Welcome to The Game Shelf!

After getting into the board game hobby at the end of 2014, we've decided to share our thoughts on the games we're collecting on our shelves. The collection has certainly expanded over the last few years and we've been making up for lost time!

Sometimes our opinions differ, so Amy will be posting reviews every Tuesday and Fi will post on Thursdays. We hope you enjoy reading some of our opinions on board games - especially those for two players.

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Thursday 17 October 2019

Thoughts from the Yellow Meeple: Era: Medieval Age

Game: Era: Medieval Age

Publisher: Eggertspiele

Designer: Matt Leacock

Year: 2019

Era: Medieval Age is a new game from designer Matt Leacock, most well known for his cooperative games - Pandemic and Forbidden Island (or Desert or Sky). Era: Medieval Age has more in common with one of his earlier releases - Roll Through the Ages - competitive game that has a lot in common with roll and write games which are now all the rage.

Whilst Era is not a roll and write, it's very possible to imagine playing the same game with a pen and paper. The reality is an ode to plastic pieces. Your player board is a plastic tray, all of the building are unique 3-dimensional plastic components and it does create a pretty luxurious and tactile experience in a very big box.

Eggertspiele and their parent company Plan B Games rarely put a foot wrong for us, with Blackout: Hong Kong and Heaven and Ale among recent favourites, so do we have another hit with Era: Medieval Age?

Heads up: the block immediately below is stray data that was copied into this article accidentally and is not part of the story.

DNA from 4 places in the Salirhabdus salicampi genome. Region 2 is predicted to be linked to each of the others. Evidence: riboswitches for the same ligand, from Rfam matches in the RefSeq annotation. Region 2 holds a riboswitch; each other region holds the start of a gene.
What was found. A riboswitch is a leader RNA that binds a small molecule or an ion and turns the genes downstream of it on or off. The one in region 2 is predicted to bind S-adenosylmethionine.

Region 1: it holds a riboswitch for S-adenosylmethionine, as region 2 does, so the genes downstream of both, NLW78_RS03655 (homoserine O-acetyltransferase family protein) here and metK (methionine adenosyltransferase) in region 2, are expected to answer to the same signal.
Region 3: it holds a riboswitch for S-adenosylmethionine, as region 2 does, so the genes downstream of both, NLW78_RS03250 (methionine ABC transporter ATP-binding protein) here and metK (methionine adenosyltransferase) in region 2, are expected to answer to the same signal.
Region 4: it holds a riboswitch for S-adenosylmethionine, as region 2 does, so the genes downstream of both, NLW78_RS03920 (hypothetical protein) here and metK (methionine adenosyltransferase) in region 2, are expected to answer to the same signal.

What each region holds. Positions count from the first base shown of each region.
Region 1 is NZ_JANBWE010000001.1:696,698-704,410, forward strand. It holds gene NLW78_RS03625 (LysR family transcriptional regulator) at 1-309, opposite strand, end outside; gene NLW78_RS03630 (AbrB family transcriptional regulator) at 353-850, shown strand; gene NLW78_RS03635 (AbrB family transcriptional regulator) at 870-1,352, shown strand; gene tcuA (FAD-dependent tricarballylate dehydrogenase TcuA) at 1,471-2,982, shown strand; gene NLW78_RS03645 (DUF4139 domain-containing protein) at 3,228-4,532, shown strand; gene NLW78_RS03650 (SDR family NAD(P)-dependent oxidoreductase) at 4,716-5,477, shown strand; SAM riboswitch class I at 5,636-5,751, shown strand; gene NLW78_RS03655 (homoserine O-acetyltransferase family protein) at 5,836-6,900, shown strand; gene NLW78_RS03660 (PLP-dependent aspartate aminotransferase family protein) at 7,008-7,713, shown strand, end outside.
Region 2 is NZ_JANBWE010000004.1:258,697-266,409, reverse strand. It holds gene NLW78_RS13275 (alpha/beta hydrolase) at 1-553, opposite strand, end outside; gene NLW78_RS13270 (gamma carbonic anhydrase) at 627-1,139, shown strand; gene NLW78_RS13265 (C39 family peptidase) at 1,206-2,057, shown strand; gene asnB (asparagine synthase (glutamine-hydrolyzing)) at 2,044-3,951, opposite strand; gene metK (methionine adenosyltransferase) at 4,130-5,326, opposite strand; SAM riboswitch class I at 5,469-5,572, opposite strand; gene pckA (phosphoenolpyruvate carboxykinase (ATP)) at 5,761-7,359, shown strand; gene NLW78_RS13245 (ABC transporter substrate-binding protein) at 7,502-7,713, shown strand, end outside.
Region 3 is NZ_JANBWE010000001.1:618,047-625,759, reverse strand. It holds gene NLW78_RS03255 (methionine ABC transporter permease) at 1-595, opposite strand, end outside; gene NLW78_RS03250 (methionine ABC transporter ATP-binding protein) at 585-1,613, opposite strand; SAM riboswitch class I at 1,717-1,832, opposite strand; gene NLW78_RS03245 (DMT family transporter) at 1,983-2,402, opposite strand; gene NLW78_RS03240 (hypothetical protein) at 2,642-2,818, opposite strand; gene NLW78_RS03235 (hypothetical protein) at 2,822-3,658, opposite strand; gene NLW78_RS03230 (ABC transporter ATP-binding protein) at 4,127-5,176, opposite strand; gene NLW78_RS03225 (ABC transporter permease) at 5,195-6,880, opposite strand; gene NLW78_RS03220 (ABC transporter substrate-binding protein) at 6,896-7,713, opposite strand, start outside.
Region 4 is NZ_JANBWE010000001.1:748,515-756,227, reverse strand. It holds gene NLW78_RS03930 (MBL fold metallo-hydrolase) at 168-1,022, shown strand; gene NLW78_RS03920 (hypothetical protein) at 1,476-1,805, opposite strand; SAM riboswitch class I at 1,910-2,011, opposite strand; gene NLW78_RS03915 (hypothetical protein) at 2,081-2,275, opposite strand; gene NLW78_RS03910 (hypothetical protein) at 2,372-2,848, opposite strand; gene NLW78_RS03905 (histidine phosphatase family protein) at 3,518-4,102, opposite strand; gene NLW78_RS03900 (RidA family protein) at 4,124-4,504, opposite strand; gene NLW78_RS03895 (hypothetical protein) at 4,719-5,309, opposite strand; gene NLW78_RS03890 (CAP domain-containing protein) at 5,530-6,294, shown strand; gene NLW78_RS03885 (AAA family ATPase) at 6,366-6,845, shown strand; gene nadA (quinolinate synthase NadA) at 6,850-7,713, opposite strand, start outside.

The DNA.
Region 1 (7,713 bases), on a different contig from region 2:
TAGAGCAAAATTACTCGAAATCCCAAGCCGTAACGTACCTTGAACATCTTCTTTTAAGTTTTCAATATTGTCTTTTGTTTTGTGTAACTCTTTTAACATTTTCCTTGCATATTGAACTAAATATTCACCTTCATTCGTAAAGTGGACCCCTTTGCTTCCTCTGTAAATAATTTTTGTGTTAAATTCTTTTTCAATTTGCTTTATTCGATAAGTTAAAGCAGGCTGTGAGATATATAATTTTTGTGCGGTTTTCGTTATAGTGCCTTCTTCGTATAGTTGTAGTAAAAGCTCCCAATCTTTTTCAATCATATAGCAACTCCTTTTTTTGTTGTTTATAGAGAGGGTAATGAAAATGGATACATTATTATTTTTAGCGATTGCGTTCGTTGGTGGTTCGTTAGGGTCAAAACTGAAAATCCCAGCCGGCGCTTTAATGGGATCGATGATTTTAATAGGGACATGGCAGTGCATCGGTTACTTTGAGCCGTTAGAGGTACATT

In Era: Medieval Age, you'll start with a few buildings on your player board and a set of corresponding dice - three yellow for your longhouses and one grey for your keep. You roll the dice, Yahtzee style, up to 3 times, setting aside any disaster faces, which are locked. After assessing the number of disaster faces and taking the punishment (directed either at yourself or your opponent) you can gather all of the resources from your dice faces. Then you'll spend food - 1 per dice, and then you can build new buildings - 1 building for each hammer icon you rolled. Buildings will cost resources. Different buildings either give you extra dice, have bonus abilities or contribute to end game scoring in a variety of ways. The supply of buildings is limited though and when a certain number of piles runs out (depending on player count) the game will immediately end. End game scoring accounts for the point value of all of your buildings, which is double if you've surrounded them with a wall, your culture track, less your disaster track, and then any end game scoring your larger buildings might have. Additionally, the player with the largest walled area and most culture will get bonus points.

The first thing that strikes you about Era is the production. There's a lot of good and a little bit of bad. The dice are great, custom printed dice, the 3d buildings are abundant, if not the highest quality, but enough to make Amy want to get her paintbrush out. The player shields, that double as player aids are a god-send and make the game suitable for introducing to new people without a huge amount to remember. The only downside is that there are some visibility issues with the player board, but frankly I haven't ever needed to read the iconography, and the publisher is offering sticker overlays for those who need them. Overall the quality of Era really justifies the slightly higher price point for me - there's certainly enough in this large box to justify the price tag. I'm just not sure all of the overproduction was needed to deliver this pretty small game experience.